Australia netball coach Lisa Alexander wants her players centrally contracted to simplify the demands on the Diamonds and have them better prepared for tournament play.
Alexander is urging Netball Australia officials to consider a revamp to its contract structure and is making that recommendation in a high performance review into their 2019 campaign.
Alexander said introducing 12-month franchise contracts for players made sense when the trans-Tasman league was disbanded in 2016.
However, it had become apparent that prioritising a week-by-week approach with their clubs was counter-productive to the needs of the national team when the intensity of tournament play rolls around.
The world No.1 ranked Diamonds fell short in the final of this year's world championships, their one-goal loss to New Zealand in the final mirroring the outcome of the previous year's Commonwealth Games decider against England.
Alexander told AAP change was also necessary to shed complications around access to Diamonds players, whether it was asking them to train for national duty or to make commercial appearances.
She wanted a model closer to that of world champions New Zealand, where players are contracted centrally for 12 months once selected in the Silver Ferns squad.
The Australian women's cricket and soccer teams benefit from that structure and Alexander said many people are surprised to learn the Diamonds don't.
"In my opinion, we're going to have to look at something different," she said.
"The players have requirements as a (club) squad member for 12 months and it means we can't compel them to go to training at certain times when their Super Netball team is in charge of them.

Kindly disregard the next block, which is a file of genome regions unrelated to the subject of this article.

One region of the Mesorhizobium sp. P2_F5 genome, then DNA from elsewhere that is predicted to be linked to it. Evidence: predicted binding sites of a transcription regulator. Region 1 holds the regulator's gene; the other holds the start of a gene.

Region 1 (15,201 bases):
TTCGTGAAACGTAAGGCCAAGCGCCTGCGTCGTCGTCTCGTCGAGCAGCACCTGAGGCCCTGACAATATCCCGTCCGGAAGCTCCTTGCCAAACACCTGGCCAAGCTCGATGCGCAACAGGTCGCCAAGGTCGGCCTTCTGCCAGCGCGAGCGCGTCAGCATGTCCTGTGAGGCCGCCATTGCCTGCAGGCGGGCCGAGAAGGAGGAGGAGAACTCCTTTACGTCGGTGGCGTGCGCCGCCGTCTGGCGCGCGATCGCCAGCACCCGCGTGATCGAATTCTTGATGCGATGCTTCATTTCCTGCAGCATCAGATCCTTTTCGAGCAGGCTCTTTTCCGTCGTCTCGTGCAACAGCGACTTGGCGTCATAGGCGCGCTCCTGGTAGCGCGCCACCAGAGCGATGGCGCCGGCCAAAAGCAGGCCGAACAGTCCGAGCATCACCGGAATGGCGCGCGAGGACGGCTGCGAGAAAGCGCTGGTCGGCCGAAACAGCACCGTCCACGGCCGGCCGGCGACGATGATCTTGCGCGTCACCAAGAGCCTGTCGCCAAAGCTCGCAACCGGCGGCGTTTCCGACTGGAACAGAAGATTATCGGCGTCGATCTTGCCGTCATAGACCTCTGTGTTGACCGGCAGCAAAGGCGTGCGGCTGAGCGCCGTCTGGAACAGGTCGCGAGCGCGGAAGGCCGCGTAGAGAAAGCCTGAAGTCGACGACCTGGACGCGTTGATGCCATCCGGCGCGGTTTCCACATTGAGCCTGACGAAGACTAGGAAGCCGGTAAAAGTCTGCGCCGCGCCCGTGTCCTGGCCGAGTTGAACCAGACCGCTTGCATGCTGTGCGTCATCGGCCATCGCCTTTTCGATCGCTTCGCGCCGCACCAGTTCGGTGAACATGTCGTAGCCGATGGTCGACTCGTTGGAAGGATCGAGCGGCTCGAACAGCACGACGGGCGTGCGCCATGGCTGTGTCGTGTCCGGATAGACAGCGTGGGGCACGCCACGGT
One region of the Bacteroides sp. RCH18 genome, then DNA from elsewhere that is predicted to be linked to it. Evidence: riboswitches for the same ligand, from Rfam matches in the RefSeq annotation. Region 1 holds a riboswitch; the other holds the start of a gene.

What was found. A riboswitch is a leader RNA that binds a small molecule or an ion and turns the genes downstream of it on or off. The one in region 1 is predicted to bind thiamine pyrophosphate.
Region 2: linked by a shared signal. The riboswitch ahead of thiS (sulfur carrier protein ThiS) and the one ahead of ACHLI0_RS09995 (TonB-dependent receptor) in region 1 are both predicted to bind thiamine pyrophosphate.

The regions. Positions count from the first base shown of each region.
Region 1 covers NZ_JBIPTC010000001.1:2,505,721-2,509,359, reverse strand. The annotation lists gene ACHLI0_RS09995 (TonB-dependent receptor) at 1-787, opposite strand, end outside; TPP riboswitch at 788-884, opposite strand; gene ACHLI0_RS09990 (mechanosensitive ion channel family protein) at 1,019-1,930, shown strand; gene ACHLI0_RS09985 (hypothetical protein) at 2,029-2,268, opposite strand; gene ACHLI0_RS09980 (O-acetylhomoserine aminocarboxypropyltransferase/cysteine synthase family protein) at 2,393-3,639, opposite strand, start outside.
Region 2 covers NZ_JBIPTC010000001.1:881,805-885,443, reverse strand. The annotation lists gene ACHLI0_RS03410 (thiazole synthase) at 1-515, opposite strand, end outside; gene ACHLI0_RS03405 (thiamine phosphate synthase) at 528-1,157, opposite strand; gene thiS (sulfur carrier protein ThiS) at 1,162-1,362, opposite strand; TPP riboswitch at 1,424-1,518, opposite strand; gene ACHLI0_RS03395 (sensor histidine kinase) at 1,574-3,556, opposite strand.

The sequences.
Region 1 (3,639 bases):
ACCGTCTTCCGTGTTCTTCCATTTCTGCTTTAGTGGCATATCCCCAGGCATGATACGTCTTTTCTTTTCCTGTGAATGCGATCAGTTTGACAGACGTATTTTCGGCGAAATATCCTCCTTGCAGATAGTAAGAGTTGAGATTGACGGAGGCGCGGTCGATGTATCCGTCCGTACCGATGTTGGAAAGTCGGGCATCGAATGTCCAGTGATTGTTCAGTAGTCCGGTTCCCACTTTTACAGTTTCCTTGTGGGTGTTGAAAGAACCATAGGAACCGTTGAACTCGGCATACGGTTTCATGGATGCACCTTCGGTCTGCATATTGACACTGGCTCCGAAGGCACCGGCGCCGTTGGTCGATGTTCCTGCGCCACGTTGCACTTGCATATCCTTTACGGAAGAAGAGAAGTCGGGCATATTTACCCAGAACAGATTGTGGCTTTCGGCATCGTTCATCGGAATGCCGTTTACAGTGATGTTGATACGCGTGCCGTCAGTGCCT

"That's where our issue is. It was important to start with to get the (Super Netball) contracts right and get them paid enough to do the work that we ask them to do."
Her stance wasn't a criticism of the eight clubs, who she said had been largely helpful towards the Diamonds cause.
However, she felt the international players were now "quite exhausted" following another year of twin demands.
They're currently enjoying an extended off-season break and Australia is unavailable for the elite four-nation tournament in Birmingham in January.
"They've only got so much time in the year so they need a break. And it's complex because we just happen to have the world's best domestic league, which actually pays the players really well," Alexander said.
"We've got to be really careful because our sport is going well. Netball has never been bigger in Australia but you just don't want to tip it over the edge too much either."
Australian Associated Press